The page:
Making 95, 110 or 115 hp for the US market (depending on year), the 924 was faulted for its modest performance. Even the somewhat more powerful European version was dunned for the same shortcoming, but handling, steering and brakes were almost universally praised.
The first step in dealing with the 924’s performance deficit appeared in 1979, in the form of the 924 Turbo. It brought a big jump in power, to 170 hp, along with a big jump in cost. It turned out that the sweet spot lay somewhere in between, in the form of the 944.
Needless to say, these early 924s were a starting point, and did not belie their humble VW origins, as this picture makes clear. But over the 20 years that this platform was steadily developed by Porsche into the 944 and 968, it morphed into something rather different. And much more expensive.
The 924 was a surprising car for Porsche to
build sell, its first with a front engine, and water-cooled at that. A year later, the similarly laid-out 928 arrived. The two of them were to eventually replace the 911, which was considered to be obsolete. We all know how that turned out.
I’m not sure of the exact year of this Volvo or the 924, as Carfax drew a blank with both of them. But as best as I can tell, 1981 was the first year for the quad rectangular headlights in the US. What can I add that hasn’t been said here before?
The front end design isn’t exactly refined or sleek, by any measure. Might as well be a Buick Century. But then the Volvo sort of was a Swedish Buick.
This one is proudly sporting a Lambda Sond badge. Volvo was the first to use this, an oxygen sensor, co-developed with Bosch, a critical (and soon universal) device to provide feedback to the fuel injection system in order to allow the catalytic converter operate at maximum effectiveness. Prior to it, catalytic converters were “dumb”, and their effectiveness limited. The oxygen sensor was the single most important breakthrough to allow gasoline engines to meet the much tighter EPA standards of 1980 and beyond.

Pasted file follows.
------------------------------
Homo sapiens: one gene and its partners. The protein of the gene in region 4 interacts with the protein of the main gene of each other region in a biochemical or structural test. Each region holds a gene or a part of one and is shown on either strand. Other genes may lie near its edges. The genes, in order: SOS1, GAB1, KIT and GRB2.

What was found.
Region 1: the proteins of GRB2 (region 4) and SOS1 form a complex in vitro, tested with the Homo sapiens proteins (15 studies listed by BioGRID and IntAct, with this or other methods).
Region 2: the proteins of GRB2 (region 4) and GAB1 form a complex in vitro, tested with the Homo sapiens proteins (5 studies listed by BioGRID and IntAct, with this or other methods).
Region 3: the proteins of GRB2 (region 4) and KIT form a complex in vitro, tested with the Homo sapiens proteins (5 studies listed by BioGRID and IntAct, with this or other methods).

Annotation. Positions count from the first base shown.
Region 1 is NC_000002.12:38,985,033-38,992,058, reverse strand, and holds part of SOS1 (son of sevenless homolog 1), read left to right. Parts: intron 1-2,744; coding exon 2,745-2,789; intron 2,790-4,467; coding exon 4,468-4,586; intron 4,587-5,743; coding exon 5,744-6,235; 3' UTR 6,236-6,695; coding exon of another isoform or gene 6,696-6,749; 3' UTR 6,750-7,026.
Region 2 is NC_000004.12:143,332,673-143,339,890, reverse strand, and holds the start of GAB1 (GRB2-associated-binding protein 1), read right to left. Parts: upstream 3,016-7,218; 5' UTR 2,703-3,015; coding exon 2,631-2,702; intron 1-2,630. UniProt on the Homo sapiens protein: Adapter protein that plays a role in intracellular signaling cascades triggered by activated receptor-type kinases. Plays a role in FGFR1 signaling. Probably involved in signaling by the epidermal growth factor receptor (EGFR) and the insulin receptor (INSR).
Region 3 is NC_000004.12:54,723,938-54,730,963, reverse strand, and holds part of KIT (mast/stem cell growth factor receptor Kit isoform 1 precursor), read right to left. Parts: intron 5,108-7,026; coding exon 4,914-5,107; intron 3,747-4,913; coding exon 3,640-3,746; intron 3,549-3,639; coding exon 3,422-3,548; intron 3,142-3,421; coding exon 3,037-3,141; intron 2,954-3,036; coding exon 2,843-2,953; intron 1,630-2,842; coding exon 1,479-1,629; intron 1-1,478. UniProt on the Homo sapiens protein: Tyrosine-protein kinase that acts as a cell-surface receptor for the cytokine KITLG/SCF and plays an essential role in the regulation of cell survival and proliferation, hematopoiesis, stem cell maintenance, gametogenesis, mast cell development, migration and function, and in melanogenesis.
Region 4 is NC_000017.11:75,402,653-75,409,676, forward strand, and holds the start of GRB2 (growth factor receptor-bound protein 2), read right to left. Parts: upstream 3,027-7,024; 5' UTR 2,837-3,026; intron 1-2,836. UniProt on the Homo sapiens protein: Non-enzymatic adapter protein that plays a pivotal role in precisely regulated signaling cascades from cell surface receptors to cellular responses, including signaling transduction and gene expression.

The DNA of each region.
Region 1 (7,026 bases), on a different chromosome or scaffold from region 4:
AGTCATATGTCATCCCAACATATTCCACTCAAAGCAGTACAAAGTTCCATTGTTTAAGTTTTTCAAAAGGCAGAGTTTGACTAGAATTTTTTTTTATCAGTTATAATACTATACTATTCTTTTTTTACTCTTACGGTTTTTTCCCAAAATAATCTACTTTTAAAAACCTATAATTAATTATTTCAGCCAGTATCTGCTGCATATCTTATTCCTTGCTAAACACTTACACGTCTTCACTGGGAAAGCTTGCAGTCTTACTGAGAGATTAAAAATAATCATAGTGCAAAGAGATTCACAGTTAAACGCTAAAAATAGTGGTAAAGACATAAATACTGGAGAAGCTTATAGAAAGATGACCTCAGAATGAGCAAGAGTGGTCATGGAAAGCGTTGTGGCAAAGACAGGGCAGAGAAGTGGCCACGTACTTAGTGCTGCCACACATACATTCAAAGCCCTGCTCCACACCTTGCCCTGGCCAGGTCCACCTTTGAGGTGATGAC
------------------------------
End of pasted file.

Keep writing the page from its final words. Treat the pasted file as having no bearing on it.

I owned a 1983 GLE very briefly, like a few weeks. When the five year company lease on my ’86 MB 300E was about to expire in 1991, the buy-out amount specified in the lease seemed to stiff for me, and my neighbor was getting rid of their cream-puff Volvo. So I bought it for some very reasonable amount.
It obviously wasn’t in the same league dynamically as the W124 with its creamy smooth and powerful six and very advanced suspension, but there was something inherently charming about the Volvo that suited me fairly well. I’ve always preferred narrow but tall cars, and the 244 certainly was that. The ride was a bit cruder, and the 2.3 L four made its presence known, but not objectionably. It worked fine for me for my 20 minute freeway commute, but any thought of replicating high-speed weekend joy rides were out.
As it turned out, the leasing company was willing to very substantially drop their price for the 300E, so I just couldn’t resist and bought it. Fortunately another neighbor really wanted the Volvo too, so it was easy to pass it along. But I left it with fond memories, and I’m rather surprised I never ended up with another. A 240 wagon would have made a practical car for me after our move to Eugene. Of course that’s what at least half of the parents at the Waldorf school drove back then.
This 244 is in the care of loving hands: Artisan seat covers.
As timeless and durable as a redwood tree.